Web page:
Baltimore health officials want to double the number of people in the city who can get access to the addiction treatment drug buprenorphine, help they say heroin addicts desperately need.
Officials estimate that 25,000 people in the city are addicted to heroin or other opioids. Numbers on how many people are currently getting buprenorphine in Baltimore were not available, but officials said that even doubling the number of patients with access would not close the gap entirely.
Gabriel Auteri, deputy chief of staff of the city health department, outlined the plan to make buprenorphine more widely available Tuesday before the City Council's public safety committee.
"Expanding access to treatment means making sure not only that there is enough capacity to meet the needs, but also making sure that we're able to get people into treatment the moment that they've decided they're ready, without long waits that often lead to deadly consequences," Auteri said.
The effort has taken on more urgency as city officials grapple with soaring overdose deaths, driven largely by an increase in the use of the unpredictably potent synthetic opioid fentanyl.
The result is that overdoses now kill far more people than violence on the streets each year: The city logged 694 fatal overdoses in 2016. Most involved fentanyl. The figures are set to rise again this year. Deputy Baltimore Police Commissioner Dean Palmere told committee members the city had suffered 632 fatal overdoses so far in 2017, 396 involving fentanyl.
Committee member Shannon Sneed said it was important to hold a hearing so the council could better get to grips with the issue.
"Every community meeting I go to, this issue constantly comes up," she said. "Constituents want to know, what are we doing? What's going on? Does the city know what's going on? Does the city care about what's going on?"
While methadone may be distributed only at specialized clinics, which sometimes attract opposition from their neighbors, buprenorphine can be given out by at a doctor's office. But under federal rules, doctors have to undergo special training and get permission to prescribe the drug. Those rules limit those who get authorization to treating 275 people at a time.
Doubling capacity wouldn't mean just recruiting more prescribers, Auteri said, but also providing other services for new patients. Auteri said the health department will provide support to doctors whose patients might need housing, mental health treatment and job training. He didn't say how much that aid might cost, but said the program would be funded by the state, and would be "insignificant compared to the benefit we'll be able to accrue."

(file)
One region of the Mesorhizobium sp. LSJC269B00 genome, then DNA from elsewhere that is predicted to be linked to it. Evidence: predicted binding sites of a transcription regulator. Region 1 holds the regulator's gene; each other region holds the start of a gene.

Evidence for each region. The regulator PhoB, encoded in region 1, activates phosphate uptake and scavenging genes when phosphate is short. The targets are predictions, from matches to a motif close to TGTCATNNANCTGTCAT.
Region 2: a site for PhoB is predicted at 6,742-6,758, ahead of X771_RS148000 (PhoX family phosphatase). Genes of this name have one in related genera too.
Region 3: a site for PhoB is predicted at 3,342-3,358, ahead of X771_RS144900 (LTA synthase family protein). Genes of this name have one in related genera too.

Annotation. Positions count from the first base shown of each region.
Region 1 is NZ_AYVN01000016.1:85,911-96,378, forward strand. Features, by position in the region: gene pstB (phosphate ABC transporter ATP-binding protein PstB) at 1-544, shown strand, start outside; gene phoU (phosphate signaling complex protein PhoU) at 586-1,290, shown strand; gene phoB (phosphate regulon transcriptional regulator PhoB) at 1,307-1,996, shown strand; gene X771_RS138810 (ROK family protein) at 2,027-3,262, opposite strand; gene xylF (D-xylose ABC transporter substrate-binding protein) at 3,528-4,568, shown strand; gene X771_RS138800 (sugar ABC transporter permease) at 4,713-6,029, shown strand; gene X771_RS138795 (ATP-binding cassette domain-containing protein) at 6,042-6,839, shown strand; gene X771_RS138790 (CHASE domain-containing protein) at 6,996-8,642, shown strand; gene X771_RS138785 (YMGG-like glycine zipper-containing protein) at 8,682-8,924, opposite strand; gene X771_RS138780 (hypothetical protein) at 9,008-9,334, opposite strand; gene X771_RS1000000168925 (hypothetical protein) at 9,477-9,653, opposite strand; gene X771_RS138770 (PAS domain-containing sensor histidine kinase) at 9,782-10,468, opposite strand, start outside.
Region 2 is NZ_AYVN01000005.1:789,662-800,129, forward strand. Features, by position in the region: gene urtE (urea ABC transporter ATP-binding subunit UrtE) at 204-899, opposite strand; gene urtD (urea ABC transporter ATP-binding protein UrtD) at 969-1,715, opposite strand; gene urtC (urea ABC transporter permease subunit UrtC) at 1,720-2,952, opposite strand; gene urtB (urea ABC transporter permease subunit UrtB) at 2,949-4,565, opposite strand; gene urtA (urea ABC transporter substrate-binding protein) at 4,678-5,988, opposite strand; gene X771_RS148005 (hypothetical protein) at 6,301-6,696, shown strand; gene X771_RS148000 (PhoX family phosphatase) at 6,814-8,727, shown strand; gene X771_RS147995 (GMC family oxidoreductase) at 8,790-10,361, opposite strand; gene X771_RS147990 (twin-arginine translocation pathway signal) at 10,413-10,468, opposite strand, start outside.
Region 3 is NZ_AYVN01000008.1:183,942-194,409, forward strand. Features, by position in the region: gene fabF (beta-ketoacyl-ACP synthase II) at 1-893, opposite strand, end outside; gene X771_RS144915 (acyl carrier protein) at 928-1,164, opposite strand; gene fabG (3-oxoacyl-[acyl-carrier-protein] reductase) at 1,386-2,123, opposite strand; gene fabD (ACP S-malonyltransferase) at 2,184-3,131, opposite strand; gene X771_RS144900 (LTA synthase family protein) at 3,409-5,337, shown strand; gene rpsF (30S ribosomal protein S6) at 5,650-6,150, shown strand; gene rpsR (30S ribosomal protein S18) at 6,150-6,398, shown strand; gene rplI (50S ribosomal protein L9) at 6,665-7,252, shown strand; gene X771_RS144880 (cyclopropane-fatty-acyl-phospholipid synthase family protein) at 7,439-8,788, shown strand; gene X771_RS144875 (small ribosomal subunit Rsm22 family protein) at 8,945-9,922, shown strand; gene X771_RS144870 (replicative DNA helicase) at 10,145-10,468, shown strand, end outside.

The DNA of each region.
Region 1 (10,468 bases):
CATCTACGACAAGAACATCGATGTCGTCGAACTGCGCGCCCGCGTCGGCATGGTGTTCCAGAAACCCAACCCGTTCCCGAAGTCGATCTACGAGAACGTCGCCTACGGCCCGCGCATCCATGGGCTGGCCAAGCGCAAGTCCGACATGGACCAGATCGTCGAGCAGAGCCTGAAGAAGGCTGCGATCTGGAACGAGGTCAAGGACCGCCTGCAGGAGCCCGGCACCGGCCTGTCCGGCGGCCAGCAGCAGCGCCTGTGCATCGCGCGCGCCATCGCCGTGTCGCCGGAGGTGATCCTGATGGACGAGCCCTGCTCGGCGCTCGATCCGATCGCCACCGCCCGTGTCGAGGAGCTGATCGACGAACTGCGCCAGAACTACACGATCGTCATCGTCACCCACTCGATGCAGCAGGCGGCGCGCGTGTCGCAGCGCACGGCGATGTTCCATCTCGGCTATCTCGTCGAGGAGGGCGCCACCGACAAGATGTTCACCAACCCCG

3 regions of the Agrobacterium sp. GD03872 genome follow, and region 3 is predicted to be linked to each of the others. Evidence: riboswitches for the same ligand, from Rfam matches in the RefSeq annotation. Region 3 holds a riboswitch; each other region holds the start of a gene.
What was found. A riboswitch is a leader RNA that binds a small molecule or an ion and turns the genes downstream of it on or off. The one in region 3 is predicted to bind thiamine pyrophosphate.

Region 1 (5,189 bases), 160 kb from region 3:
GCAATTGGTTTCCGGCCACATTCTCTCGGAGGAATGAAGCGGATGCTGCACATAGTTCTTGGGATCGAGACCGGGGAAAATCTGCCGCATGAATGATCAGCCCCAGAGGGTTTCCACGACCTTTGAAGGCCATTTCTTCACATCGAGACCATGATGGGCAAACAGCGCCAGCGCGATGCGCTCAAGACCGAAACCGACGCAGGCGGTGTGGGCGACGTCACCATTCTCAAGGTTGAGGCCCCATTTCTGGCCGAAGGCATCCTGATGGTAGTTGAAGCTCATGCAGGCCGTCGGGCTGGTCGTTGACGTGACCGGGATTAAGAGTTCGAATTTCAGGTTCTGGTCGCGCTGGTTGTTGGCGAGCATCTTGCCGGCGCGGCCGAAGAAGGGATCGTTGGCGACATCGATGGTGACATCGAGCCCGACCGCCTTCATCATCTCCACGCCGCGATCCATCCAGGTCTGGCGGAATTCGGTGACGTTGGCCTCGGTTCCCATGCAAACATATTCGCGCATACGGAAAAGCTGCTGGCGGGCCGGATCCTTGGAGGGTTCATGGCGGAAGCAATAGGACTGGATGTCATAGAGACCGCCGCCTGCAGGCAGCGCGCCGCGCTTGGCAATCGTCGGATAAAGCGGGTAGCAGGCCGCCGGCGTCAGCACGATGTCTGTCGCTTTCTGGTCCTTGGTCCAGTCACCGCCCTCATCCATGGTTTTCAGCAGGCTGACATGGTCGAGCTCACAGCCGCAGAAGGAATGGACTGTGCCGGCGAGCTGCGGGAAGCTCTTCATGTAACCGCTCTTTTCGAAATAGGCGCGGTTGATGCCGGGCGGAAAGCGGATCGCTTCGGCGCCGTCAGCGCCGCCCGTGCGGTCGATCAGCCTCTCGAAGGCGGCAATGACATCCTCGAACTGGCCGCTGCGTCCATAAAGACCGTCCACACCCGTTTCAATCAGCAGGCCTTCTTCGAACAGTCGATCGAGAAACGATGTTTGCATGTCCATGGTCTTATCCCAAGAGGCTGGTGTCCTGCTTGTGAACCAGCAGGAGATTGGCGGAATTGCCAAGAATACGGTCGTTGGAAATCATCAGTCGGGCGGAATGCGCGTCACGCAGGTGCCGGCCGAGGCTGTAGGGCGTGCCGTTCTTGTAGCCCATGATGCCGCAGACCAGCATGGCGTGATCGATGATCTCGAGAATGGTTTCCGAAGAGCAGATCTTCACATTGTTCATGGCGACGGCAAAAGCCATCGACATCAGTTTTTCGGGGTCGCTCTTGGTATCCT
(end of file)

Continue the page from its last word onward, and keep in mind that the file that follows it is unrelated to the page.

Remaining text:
It's not clear whether the plan needs Mayor Catherine Pugh's approval. A spokeswoman for the health department said it would, but Auteri said it was ready to launch. Pugh spokesman Anthony McCarthy said the mayor "is committed to providing as many resources as possible as Baltimore and the country battles against opioid addiction."
Auteri said the health department wants to adopt a "hub and spokes" model for distributing the drug, involving central facilities that would stabilize patients and develop a plan for them before passing them along for longer-term treatment to smaller providers.
Even as they have pushed to make more treatment available, officials have said they don't have a good grip on what resources are available at any given moment. Auteri said an online dashboard with current data is expected to launch within the month, and should help get people into treatment more quickly. He said the department plans to begin providing buprenorphine to some 50 patients in its HIV/AIDS clinics soon.
Federal authorities say buprenorphine can be abused, and it has sometimes proven a headache for Maryland prison officials because it comes as a film that is easy to smuggle behind bars. The state responded to that problem by pulling the film from a list of drugs covered as standard by Medicaid, but later reversed that move.
The city is planning a stabilization center that could be used to treat people in an emergency rather than sending them to the hospital. And officials have moved to significantly boost the availability of the overdose-reversing drug naloxone.
Pugh has said she wants to keep drug treatment out of neighborhoods, clashing with some in the health profession.
Auteri said the health department wants to meet addiction patients where they are, but is aware of concerns communities might have about treatment, and so created a work group to try to iron out worries.
"We know we need more treatment in the city, and to help make sure that treatment providers are responsive to community needs," he said.